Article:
Quicksort in Scala

Scala allows to define very short and precise the intension of the programmer. To demonstrate this I use Quicksort as an Example.

The following is an implementation of quicksort in Scala.

package de.vogella.scala.quicksort

/* Quicksort in Scala */
class Quicksort {
	def sort(a:Array[Int]): Array[Int] =	
		if (a.length < 2) a
		else {
			val pivot = a(a.length / 2)
			sort (a filter (pivot>)) ++ (a filter (pivot == )) ++
				sort (a filter(pivot <))

And a little test

package de.vogella.scala.quicksort

object Test {
  def main(args: Array[String]) = {
    val quicksort = new Quicksort
	val a = Array(5, 3, 2, 2, 1, 1, 9, 39 ,219)
	quicksort.sort(a).foreach(n=> (print(n), print (" " )))


To learn more about Scala check out this introduction tutorial: Scala development with Eclipse

Update: this example is similar to the quicksort example from the excellent online Scala by Example book. Caution: The link is a pdf document.

About Lars Vogel

Lars Vogel is the founder and CEO of the vogella GmbH and works as Eclipse and Android consultant, trainer and book author. He is a regular speaker at international conferences, He is the primary author of vogella.com. With more than one million visitors per month this website is one of the central sources for Java, Eclipse and Android programming information.
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16 Responses to Quicksort in Scala

  1. thSoft says:

    How beautiful and concise! One concern, though: Quicksort should rather be an object, aint’t it?

  2. Lars Vogel says:

    @thSoft: You are right. I adjusted the code. Thanks for the feedback.

    Update: The Eclipse Scala plugin gave me an error by using Object. I changed it back to class for avoid this error but I agree using object would be better.

  3. JohnDoe says:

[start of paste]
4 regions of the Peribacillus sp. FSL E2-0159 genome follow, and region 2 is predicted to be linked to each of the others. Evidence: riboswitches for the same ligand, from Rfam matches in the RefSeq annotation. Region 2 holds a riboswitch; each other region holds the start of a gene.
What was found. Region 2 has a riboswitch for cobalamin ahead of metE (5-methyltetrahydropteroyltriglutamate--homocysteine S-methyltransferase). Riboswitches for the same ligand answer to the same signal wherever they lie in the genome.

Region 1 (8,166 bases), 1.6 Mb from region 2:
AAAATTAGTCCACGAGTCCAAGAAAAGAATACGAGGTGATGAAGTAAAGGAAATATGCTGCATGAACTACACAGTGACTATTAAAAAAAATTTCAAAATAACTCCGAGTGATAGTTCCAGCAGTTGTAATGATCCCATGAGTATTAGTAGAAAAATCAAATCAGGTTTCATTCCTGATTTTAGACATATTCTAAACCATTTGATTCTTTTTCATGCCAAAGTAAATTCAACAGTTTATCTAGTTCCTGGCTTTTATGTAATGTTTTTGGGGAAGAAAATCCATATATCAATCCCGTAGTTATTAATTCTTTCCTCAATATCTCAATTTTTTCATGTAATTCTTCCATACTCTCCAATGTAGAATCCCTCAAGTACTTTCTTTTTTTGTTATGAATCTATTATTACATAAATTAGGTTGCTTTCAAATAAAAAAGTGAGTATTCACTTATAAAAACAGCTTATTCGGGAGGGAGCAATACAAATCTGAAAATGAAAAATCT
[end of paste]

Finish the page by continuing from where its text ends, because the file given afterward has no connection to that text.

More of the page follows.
You ripped this off of Scala by Example. At the very least, credit your source.

  4. Lars Vogel says:

    @JohnDoe Thanks for the source. I actually did not rip this off this book which I did not read so far. I was watching a screencast from Ted Neward there he discussed Quicksort in Scala and in this presentation he had an error:

    if (array.length <= 1) array

    was in this presentation if (array.length == 1) array and I figured I should post a correction.

  5. Lars Vogel says:

    @JohnDoe: I added the link to the Scala book in the blog post.

  6. JohnDoe says:

    Fair enough. Thx

  7. XXX says:

    if (array.length <2) array is slightly better :)

  8. Lars Vogel says:

    @XXX I would agree that this saves one sign and that this is good. But other then that does this makes a difference? Anyway I adjusted the code, less is more. :-)

  9. NN says:

    Is there a benchmark comparison to a java array based quicksort available?
    How are the memory requirements – is the compiler able to generate bytecode that uses int[]?
    What happens with a sort(sort: Array[Number])?

  10. Noct says:

    Comparing to groovy quicksort impl:

    def quickSort(lst){
    if(item < pivot){ less.add(item)}
    return quickSort(less)+[pivot]+quickSort(greater)

    I find "return quickSort(less)+[pivot]+quickSort(greater)" more concise, but you can override the + operator in scala to append lists. Or does it behave that way by default?

  11. Lars Vogel says:

    @Noct: To my knowledge Scala does not define function “+” on Array. See also http://www.scala-lang.org/docu/files/api/scala/Array$object.html

  12. JohnDoe says:


    override def ++[B >: A](that : Iterable[B]) : Array[B]

    Returns an array consisting of all elements of this array followed by all elements of the argument iterable.

  13. Lars Vogel says:

    @JohnDoe: Nice & thanks. Coding updated, I also find this representation more concise.

  14. Rogério Liesenfeld says:

    This is the JavaFX Script version for a QuickSort function:

    function sort(a: Integer[]): Integer[]
    if (sizeof a < 2) a
    else {
    def pivot = a[sizeof a / 2];
    [sort(a[n | n pivot])];

  15. Rogério Liesenfeld says:

    The last line above got truncated; it should be:

    [sort(a[n | n < pivot]), a[n | n == pivot], sort(a[n | n > pivot])];

  16. Chris Wong says:

    Thanks for the example. Would it look similar with a list of Comparable objects rather than a specific Int type? I posted related thoughts about conciseness here, referencing this post, along with a sample Groovy implementation:


Comments are closed.